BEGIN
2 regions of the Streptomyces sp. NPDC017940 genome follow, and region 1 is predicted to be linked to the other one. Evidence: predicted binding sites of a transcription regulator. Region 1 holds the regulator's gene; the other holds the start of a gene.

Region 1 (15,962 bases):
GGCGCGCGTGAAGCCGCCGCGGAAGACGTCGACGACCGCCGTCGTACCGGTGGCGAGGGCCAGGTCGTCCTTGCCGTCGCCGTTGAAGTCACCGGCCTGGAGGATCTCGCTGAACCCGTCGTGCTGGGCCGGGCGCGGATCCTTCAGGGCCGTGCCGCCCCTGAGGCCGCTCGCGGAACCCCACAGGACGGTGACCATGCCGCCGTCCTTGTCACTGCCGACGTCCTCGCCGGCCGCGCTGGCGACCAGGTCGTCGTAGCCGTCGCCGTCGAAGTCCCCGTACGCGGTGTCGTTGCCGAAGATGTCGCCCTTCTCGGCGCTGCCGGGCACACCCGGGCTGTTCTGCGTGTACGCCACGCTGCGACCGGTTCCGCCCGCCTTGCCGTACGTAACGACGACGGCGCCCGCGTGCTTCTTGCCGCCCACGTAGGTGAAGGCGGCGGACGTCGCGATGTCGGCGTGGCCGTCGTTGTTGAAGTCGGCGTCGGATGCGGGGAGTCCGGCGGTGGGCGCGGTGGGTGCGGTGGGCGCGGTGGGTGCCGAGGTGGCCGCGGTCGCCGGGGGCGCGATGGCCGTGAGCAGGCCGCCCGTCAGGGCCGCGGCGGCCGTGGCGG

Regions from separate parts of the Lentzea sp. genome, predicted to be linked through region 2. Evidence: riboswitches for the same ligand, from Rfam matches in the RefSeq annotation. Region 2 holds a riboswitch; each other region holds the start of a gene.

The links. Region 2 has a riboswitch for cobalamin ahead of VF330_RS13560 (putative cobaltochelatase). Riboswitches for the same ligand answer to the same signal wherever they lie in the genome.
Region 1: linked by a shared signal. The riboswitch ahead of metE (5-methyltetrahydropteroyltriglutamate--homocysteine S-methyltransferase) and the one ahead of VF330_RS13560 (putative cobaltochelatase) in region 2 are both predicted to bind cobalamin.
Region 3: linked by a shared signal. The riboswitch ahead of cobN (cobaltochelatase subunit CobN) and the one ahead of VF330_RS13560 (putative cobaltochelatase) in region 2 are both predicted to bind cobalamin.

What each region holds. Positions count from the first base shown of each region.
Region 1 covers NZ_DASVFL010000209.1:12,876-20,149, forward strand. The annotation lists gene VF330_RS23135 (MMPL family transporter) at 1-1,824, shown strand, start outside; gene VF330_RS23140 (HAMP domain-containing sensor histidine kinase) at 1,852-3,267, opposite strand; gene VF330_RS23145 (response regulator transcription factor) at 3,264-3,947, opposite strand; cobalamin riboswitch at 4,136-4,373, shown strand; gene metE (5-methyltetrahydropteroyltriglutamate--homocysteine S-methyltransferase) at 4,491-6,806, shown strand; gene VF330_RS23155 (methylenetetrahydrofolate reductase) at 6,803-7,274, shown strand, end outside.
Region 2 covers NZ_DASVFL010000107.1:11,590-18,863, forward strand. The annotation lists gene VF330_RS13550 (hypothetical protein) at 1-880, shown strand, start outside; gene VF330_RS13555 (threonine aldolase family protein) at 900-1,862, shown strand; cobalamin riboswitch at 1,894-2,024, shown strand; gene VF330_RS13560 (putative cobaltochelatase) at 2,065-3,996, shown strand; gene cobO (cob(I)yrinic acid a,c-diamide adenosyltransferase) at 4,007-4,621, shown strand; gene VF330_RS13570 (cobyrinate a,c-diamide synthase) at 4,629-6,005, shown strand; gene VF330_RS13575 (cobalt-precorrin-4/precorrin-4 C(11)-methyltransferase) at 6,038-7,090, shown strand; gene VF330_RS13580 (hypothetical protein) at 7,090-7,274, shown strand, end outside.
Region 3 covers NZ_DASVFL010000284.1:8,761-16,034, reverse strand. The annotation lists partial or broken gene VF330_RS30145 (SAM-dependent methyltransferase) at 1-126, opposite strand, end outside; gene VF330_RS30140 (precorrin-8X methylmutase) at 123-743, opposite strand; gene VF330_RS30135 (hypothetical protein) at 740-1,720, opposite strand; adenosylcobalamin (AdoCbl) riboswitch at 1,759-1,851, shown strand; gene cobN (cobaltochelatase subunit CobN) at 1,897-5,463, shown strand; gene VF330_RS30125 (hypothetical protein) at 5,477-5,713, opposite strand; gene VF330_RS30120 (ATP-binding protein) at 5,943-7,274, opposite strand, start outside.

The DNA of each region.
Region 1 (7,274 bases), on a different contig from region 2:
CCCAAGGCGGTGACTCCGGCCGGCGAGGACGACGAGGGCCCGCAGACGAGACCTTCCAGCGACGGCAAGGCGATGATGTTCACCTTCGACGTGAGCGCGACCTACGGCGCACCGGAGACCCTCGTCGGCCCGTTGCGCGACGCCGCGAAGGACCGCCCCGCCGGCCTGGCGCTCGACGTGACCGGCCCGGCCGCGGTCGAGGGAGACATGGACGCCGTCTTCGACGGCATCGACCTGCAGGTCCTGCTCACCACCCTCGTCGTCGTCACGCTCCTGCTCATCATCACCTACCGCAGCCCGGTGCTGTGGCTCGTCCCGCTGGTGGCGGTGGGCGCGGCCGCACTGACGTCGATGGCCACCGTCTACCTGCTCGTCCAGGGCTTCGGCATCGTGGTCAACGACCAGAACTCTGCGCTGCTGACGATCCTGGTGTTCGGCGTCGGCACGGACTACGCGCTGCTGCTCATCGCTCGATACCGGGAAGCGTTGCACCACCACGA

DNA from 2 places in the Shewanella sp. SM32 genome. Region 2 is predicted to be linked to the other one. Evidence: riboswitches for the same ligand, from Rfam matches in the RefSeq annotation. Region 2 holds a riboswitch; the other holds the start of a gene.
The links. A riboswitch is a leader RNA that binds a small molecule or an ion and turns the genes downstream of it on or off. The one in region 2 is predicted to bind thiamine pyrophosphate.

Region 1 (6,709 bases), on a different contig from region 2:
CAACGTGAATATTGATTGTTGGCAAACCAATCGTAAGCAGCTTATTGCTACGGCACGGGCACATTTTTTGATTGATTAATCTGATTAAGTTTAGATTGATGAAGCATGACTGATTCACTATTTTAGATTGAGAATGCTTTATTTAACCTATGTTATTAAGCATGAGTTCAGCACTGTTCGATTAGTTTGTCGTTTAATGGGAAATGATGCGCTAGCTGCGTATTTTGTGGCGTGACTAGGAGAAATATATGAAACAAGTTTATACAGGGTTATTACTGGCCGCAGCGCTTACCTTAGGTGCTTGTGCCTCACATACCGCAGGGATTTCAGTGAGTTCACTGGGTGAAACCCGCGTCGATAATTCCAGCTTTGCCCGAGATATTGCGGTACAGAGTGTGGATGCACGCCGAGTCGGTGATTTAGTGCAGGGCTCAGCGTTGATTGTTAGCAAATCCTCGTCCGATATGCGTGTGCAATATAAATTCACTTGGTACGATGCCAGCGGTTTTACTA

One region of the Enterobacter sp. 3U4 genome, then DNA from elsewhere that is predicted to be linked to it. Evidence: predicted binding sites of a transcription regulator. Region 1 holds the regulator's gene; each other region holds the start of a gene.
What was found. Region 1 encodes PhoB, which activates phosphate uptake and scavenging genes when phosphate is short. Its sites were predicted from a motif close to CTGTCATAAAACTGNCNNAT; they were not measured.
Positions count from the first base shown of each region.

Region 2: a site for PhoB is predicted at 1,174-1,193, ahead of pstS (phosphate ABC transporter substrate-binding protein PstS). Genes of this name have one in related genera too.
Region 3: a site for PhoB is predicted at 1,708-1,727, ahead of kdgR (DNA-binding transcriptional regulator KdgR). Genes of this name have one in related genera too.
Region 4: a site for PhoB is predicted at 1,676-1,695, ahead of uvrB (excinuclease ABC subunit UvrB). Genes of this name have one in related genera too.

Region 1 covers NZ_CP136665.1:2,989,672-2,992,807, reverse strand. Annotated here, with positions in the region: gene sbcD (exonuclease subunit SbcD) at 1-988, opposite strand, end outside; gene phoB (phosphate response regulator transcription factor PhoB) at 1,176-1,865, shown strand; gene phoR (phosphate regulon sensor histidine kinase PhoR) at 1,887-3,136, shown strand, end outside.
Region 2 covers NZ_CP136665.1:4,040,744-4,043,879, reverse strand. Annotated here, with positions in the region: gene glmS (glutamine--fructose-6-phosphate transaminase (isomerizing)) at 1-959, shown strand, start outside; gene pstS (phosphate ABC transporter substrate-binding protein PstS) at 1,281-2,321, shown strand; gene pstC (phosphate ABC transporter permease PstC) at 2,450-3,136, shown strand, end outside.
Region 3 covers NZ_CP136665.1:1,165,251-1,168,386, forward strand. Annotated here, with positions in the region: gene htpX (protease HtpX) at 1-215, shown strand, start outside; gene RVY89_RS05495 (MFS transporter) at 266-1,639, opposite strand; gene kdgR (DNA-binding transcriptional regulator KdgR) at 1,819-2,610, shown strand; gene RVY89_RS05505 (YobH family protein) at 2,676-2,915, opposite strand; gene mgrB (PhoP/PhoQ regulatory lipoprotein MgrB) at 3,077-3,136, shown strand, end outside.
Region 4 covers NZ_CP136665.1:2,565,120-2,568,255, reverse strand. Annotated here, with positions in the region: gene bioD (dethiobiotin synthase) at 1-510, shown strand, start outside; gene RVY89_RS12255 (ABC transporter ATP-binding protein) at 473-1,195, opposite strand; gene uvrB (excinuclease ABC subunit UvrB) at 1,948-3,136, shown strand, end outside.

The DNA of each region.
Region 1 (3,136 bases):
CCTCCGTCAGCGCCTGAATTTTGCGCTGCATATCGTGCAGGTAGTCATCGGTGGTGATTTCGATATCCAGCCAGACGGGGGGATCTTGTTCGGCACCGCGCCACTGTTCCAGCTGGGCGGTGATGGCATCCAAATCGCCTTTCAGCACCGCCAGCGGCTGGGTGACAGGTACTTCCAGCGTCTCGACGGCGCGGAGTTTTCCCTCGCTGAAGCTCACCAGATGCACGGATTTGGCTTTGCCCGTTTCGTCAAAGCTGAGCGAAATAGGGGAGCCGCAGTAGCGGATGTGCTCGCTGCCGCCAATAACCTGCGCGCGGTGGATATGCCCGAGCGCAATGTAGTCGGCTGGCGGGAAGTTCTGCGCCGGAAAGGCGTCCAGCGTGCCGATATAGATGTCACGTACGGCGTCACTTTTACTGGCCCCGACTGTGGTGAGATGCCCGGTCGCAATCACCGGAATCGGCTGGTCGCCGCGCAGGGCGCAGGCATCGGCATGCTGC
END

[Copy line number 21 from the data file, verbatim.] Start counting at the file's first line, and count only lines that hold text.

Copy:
Positions count from the first base shown of each region.